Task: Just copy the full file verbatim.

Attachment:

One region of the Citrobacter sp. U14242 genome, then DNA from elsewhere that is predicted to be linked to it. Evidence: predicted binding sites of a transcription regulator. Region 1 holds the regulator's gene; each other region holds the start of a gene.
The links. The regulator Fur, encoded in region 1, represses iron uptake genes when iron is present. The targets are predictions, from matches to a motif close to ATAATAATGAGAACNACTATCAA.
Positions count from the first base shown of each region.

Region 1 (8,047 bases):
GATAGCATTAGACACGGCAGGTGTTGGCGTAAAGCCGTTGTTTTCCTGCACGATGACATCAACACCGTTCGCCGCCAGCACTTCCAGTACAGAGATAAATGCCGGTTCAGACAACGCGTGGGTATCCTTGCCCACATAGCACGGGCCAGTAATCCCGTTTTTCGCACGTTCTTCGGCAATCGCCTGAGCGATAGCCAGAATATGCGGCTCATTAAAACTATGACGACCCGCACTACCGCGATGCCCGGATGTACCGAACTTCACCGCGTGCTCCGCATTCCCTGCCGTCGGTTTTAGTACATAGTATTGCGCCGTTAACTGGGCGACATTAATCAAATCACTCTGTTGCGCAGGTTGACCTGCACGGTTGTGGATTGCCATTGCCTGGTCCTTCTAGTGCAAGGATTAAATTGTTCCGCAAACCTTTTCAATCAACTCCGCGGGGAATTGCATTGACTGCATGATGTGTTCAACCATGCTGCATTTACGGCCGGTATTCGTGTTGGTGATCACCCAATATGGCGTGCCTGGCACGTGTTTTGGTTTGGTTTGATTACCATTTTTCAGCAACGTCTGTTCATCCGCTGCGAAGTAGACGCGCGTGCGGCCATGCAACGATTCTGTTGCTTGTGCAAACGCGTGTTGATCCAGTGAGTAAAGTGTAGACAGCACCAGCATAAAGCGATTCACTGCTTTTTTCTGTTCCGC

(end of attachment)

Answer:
One region of the Citrobacter sp. U14242 genome, then DNA from elsewhere that is predicted to be linked to it. Evidence: predicted binding sites of a transcription regulator. Region 1 holds the regulator's gene; each other region holds the start of a gene.
The links. The regulator Fur, encoded in region 1, represses iron uptake genes when iron is present. The targets are predictions, from matches to a motif close to ATAATAATGAGAACNACTATCAA.
Positions count from the first base shown of each region.

Region 1 (8,047 bases):
GATAGCATTAGACACGGCAGGTGTTGGCGTAAAGCCGTTGTTTTCCTGCACGATGACATCAACACCGTTCGCCGCCAGCACTTCCAGTACAGAGATAAATGCCGGTTCAGACAACGCGTGGGTATCCTTGCCCACATAGCACGGGCCAGTAATCCCGTTTTTCGCACGTTCTTCGGCAATCGCCTGAGCGATAGCCAGAATATGCGGCTCATTAAAACTATGACGACCCGCACTACCGCGATGCCCGGATGTACCGAACTTCACCGCGTGCTCCGCATTCCCTGCCGTCGGTTTTAGTACATAGTATTGCGCCGTTAACTGGGCGACATTAATCAAATCACTCTGTTGCGCAGGTTGACCTGCACGGTTGTGGATTGCCATTGCCTGGTCCTTCTAGTGCAAGGATTAAATTGTTCCGCAAACCTTTTCAATCAACTCCGCGGGGAATTGCATTGACTGCATGATGTGTTCAACCATGCTGCATTTACGGCCGGTATTCGTGTTGGTGATCACCCAATATGGCGTGCCTGGCACGTGTTTTGGTTTGGTTTGATTACCATTTTTCAGCAACGTCTGTTCATCCGCTGCGAAGTAGACGCGCGTGCGGCCATGCAACGATTCTGTTGCTTGTGCAAACGCGTGTTGATCCAGTGAGTAAAGTGTAGACAGCACCAGCATAAAGCGATTCACTGCTTTTTTCTGTTCCGC